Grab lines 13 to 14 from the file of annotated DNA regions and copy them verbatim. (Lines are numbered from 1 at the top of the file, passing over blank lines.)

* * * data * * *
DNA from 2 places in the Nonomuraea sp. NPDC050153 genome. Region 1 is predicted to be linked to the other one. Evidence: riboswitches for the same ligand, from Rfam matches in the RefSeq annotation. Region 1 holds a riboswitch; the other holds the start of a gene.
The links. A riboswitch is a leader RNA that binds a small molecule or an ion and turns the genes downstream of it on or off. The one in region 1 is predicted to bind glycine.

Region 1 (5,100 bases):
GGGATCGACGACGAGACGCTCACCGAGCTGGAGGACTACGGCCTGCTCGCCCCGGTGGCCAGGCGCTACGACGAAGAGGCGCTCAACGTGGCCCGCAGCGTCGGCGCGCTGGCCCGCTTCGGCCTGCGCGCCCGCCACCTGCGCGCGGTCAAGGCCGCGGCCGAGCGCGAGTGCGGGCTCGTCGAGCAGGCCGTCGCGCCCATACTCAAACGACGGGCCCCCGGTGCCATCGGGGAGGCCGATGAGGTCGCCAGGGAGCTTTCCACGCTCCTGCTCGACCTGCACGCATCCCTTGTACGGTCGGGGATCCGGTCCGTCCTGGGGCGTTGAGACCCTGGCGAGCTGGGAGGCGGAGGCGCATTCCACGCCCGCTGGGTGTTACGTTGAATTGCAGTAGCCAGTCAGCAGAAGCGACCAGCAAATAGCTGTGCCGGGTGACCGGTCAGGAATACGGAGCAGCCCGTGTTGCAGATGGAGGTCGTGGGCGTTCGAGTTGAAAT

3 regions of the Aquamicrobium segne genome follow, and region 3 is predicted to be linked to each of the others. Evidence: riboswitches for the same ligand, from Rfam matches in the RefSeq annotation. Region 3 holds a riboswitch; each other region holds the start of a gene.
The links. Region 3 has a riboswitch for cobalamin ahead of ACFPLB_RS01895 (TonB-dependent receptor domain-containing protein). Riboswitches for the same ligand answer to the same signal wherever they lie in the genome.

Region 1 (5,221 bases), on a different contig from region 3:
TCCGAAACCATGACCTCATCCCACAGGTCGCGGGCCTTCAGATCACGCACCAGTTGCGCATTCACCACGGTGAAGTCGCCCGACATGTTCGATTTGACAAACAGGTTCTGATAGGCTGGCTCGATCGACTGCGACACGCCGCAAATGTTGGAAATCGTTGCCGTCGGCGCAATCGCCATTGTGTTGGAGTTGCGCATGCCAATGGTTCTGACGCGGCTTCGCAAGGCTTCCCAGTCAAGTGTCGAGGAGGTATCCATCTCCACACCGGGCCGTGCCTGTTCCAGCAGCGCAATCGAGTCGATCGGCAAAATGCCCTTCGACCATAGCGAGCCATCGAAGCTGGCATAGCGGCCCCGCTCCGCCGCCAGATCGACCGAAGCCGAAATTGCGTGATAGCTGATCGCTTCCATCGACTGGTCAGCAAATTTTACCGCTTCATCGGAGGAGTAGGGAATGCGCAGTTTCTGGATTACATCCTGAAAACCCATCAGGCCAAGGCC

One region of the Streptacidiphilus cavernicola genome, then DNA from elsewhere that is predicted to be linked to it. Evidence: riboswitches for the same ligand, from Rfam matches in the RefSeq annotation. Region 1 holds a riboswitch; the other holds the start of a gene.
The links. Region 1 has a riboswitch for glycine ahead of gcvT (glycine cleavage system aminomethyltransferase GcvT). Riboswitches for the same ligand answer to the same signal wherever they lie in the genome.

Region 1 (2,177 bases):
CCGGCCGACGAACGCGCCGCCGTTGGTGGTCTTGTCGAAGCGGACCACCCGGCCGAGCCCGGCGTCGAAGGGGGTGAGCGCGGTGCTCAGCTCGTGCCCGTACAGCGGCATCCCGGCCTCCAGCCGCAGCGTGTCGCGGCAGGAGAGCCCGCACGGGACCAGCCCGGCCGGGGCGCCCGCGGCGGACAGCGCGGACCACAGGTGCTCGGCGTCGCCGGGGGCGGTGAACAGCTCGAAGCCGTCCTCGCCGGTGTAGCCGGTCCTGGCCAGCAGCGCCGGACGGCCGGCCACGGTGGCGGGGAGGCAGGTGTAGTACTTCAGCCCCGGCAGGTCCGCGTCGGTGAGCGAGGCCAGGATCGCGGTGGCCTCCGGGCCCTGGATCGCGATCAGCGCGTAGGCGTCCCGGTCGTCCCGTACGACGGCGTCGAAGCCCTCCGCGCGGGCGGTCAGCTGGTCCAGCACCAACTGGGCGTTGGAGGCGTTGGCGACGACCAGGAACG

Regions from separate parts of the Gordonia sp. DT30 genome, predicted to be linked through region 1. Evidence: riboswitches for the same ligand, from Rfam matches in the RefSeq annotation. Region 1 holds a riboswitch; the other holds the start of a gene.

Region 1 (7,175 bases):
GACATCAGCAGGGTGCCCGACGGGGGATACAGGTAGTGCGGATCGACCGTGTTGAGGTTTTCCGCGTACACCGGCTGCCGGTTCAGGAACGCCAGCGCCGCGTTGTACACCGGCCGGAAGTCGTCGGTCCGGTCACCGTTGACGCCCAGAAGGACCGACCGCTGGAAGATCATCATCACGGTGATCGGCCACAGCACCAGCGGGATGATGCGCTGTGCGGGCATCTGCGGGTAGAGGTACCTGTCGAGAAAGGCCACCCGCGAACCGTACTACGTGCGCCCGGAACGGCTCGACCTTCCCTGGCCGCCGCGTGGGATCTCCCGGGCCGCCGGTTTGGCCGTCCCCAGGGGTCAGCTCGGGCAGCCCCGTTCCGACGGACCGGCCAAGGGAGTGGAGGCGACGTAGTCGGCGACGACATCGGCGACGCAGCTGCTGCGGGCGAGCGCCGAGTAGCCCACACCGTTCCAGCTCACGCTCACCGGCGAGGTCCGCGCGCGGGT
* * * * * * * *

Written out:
Regions from separate parts of the Gordonia sp. DT30 genome, predicted to be linked through region 1. Evidence: riboswitches for the same ligand, from Rfam matches in the RefSeq annotation. Region 1 holds a riboswitch; the other holds the start of a gene.

Region 1 (7,175 bases):